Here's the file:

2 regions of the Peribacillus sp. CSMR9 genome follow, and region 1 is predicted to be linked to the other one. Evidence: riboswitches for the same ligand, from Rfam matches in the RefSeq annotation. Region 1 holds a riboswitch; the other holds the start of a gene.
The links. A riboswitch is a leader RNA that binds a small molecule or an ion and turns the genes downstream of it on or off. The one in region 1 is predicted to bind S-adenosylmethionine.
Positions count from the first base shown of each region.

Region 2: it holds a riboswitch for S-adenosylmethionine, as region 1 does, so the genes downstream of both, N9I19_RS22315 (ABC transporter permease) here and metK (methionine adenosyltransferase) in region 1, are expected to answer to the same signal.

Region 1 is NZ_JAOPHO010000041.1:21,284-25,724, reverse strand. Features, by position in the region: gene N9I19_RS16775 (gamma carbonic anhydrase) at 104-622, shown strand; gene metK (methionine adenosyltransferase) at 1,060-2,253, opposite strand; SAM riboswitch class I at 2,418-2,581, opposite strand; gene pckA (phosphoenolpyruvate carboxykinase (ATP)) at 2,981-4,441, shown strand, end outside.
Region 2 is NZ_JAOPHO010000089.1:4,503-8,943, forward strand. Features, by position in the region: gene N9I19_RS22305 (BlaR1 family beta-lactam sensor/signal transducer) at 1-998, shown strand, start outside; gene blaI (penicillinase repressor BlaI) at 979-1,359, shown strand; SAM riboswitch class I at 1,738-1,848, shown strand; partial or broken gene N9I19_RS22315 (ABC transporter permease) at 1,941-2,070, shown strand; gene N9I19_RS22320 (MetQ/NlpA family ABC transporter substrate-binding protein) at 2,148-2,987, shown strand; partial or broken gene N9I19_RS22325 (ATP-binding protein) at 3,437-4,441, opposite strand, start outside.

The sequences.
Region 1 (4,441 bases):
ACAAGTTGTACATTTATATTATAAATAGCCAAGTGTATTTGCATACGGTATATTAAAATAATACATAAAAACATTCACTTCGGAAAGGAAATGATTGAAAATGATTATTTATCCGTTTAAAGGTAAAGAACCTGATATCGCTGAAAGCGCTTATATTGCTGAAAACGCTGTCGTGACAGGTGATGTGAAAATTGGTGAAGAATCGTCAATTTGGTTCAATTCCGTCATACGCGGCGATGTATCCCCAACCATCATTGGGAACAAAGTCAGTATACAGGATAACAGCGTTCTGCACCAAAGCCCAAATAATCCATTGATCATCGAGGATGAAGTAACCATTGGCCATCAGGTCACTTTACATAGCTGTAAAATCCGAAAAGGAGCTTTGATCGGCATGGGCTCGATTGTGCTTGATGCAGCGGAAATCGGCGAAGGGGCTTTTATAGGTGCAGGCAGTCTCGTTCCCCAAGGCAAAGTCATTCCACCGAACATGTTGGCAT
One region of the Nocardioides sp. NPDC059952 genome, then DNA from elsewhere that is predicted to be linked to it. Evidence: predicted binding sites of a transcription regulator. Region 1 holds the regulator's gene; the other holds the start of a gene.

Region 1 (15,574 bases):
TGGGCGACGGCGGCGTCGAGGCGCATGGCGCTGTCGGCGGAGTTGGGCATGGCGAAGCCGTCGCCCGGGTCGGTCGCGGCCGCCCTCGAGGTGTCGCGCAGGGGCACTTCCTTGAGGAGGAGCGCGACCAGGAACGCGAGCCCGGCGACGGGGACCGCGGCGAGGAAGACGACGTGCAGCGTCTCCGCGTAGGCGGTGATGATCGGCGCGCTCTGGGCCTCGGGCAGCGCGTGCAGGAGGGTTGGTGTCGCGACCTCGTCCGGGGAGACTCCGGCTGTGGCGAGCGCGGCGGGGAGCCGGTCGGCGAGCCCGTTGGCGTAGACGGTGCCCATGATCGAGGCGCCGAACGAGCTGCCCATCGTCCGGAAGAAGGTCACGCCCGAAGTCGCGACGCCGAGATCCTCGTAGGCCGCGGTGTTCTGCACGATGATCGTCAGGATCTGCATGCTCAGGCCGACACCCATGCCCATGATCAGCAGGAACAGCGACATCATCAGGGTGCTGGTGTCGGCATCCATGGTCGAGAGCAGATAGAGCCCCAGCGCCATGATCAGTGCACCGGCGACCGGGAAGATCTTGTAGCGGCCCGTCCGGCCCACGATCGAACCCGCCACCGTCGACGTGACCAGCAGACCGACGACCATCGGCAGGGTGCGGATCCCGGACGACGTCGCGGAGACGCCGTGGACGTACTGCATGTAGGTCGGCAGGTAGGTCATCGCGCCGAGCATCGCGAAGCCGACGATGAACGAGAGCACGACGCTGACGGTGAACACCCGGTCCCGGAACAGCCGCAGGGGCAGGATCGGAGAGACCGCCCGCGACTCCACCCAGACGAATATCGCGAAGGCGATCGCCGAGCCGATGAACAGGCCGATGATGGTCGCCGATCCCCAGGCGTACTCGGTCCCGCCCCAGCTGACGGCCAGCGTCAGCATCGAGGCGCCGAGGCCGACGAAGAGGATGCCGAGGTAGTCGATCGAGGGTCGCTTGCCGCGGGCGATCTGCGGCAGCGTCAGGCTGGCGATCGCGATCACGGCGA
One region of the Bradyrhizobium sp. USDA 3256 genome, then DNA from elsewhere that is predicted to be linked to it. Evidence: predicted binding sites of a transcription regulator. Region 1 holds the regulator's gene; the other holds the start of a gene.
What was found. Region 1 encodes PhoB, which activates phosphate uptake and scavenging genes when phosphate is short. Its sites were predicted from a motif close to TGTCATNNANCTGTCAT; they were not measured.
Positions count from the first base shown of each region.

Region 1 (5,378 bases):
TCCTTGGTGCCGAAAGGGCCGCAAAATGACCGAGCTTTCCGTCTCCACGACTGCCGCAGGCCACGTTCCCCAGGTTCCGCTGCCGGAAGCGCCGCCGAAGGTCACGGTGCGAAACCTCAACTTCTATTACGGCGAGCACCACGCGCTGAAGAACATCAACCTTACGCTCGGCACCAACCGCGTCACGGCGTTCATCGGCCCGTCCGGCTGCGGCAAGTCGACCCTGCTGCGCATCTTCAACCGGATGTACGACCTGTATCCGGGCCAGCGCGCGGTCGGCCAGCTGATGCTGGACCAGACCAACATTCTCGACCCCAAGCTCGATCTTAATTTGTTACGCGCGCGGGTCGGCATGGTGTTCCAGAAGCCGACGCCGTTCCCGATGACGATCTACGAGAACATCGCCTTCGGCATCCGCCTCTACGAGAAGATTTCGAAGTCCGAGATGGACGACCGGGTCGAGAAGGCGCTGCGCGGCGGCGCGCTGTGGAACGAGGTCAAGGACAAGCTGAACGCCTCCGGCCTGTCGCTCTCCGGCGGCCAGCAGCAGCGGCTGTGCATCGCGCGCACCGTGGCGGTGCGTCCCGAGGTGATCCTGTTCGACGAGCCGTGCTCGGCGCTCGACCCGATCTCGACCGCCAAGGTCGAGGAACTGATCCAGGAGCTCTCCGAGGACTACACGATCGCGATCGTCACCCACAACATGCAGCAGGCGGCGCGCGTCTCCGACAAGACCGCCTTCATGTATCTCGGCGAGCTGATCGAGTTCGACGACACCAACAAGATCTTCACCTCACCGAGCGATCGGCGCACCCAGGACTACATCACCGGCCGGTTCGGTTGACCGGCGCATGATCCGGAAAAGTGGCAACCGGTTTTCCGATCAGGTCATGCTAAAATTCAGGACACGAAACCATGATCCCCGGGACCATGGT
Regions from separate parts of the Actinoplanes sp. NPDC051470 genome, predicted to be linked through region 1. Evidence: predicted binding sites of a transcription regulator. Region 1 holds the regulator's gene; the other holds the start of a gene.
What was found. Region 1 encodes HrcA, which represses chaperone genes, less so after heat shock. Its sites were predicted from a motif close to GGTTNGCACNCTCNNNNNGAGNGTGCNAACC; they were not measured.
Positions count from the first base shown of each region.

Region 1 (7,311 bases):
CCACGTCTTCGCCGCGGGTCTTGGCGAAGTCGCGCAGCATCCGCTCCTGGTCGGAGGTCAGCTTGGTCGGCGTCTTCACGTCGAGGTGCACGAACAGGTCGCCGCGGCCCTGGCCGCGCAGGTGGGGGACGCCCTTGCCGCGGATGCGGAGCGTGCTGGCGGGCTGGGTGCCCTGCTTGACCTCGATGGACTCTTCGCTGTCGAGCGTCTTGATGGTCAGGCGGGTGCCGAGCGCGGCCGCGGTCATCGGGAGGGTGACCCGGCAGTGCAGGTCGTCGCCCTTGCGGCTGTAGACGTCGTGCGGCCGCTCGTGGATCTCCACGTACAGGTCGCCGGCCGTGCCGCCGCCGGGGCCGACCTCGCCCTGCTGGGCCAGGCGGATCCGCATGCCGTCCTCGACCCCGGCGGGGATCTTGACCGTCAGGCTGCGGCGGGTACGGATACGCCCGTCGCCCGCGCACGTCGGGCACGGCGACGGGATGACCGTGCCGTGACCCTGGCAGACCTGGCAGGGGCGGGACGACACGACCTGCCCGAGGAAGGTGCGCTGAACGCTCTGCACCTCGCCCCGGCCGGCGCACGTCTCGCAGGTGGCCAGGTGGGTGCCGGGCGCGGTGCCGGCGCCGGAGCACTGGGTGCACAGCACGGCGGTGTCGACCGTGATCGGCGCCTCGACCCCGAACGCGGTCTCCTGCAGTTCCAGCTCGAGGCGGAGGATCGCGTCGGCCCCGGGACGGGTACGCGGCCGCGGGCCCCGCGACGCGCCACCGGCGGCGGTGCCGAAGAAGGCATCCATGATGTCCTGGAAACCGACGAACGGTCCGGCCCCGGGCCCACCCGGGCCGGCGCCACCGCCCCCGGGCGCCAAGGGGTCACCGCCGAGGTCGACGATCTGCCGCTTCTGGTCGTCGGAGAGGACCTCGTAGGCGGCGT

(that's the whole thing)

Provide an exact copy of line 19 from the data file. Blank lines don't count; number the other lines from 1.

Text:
What was found. Region 1 encodes HrcA, which represses chaperone genes, less so after heat shock. Its sites were predicted from a motif close to GGTTNGCACNCTCNNNNNGAGNGTGCNAACC; they were not measured.